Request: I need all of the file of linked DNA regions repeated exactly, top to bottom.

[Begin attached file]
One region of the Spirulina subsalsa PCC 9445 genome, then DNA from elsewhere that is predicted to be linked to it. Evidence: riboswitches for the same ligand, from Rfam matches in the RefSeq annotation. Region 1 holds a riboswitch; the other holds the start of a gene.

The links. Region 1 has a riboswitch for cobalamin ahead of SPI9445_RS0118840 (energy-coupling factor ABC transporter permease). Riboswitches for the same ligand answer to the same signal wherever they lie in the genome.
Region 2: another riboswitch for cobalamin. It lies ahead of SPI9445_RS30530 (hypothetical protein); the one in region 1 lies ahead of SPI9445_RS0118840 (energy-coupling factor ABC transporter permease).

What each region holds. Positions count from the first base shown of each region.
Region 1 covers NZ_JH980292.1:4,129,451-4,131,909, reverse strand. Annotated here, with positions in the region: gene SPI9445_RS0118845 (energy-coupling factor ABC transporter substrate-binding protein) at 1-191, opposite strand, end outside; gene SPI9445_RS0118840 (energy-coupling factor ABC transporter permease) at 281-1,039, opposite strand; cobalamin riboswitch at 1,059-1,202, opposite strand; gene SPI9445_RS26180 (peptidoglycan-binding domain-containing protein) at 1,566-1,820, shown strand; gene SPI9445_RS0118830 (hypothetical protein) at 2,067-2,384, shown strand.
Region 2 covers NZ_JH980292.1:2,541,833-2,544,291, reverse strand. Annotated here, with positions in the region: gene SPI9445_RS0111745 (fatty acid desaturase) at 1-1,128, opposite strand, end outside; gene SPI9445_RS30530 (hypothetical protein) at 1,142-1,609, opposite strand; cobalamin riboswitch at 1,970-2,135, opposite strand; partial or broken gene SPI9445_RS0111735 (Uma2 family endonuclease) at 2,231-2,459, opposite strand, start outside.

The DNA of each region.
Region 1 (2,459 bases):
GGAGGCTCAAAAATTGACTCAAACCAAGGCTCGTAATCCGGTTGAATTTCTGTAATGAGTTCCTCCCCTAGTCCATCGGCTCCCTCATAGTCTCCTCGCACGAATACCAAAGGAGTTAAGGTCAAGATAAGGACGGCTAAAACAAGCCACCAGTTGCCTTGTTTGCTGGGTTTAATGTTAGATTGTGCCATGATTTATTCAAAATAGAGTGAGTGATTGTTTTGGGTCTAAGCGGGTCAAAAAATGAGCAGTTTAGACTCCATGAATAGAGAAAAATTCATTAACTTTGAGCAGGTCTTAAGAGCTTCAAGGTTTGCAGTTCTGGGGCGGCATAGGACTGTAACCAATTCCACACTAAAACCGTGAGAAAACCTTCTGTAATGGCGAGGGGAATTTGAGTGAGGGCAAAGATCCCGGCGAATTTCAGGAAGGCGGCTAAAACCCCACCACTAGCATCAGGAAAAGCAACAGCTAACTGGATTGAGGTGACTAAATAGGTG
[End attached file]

One region of the Spirulina subsalsa PCC 9445 genome, then DNA from elsewhere that is predicted to be linked to it. Evidence: riboswitches for the same ligand, from Rfam matches in the RefSeq annotation. Region 1 holds a riboswitch; the other holds the start of a gene.

The links. Region 1 has a riboswitch for cobalamin ahead of SPI9445_RS0118840 (energy-coupling factor ABC transporter permease). Riboswitches for the same ligand answer to the same signal wherever they lie in the genome.
Region 2: another riboswitch for cobalamin. It lies ahead of SPI9445_RS30530 (hypothetical protein); the one in region 1 lies ahead of SPI9445_RS0118840 (energy-coupling factor ABC transporter permease).

What each region holds. Positions count from the first base shown of each region.
Region 1 covers NZ_JH980292.1:4,129,451-4,131,909, reverse strand. Annotated here, with positions in the region: gene SPI9445_RS0118845 (energy-coupling factor ABC transporter substrate-binding protein) at 1-191, opposite strand, end outside; gene SPI9445_RS0118840 (energy-coupling factor ABC transporter permease) at 281-1,039, opposite strand; cobalamin riboswitch at 1,059-1,202, opposite strand; gene SPI9445_RS26180 (peptidoglycan-binding domain-containing protein) at 1,566-1,820, shown strand; gene SPI9445_RS0118830 (hypothetical protein) at 2,067-2,384, shown strand.
Region 2 covers NZ_JH980292.1:2,541,833-2,544,291, reverse strand. Annotated here, with positions in the region: gene SPI9445_RS0111745 (fatty acid desaturase) at 1-1,128, opposite strand, end outside; gene SPI9445_RS30530 (hypothetical protein) at 1,142-1,609, opposite strand; cobalamin riboswitch at 1,970-2,135, opposite strand; partial or broken gene SPI9445_RS0111735 (Uma2 family endonuclease) at 2,231-2,459, opposite strand, start outside.

The DNA of each region.
Region 1 (2,459 bases):
GGAGGCTCAAAAATTGACTCAAACCAAGGCTCGTAATCCGGTTGAATTTCTGTAATGAGTTCCTCCCCTAGTCCATCGGCTCCCTCATAGTCTCCTCGCACGAATACCAAAGGAGTTAAGGTCAAGATAAGGACGGCTAAAACAAGCCACCAGTTGCCTTGTTTGCTGGGTTTAATGTTAGATTGTGCCATGATTTATTCAAAATAGAGTGAGTGATTGTTTTGGGTCTAAGCGGGTCAAAAAATGAGCAGTTTAGACTCCATGAATAGAGAAAAATTCATTAACTTTGAGCAGGTCTTAAGAGCTTCAAGGTTTGCAGTTCTGGGGCGGCATAGGACTGTAACCAATTCCACACTAAAACCGTGAGAAAACCTTCTGTAATGGCGAGGGGAATTTGAGTGAGGGCAAAGATCCCGGCGAATTTCAGGAAGGCGGCTAAAACCCCACCACTAGCATCAGGAAAAGCAACAGCTAACTGGATTGAGGTGACTAAATAGGTG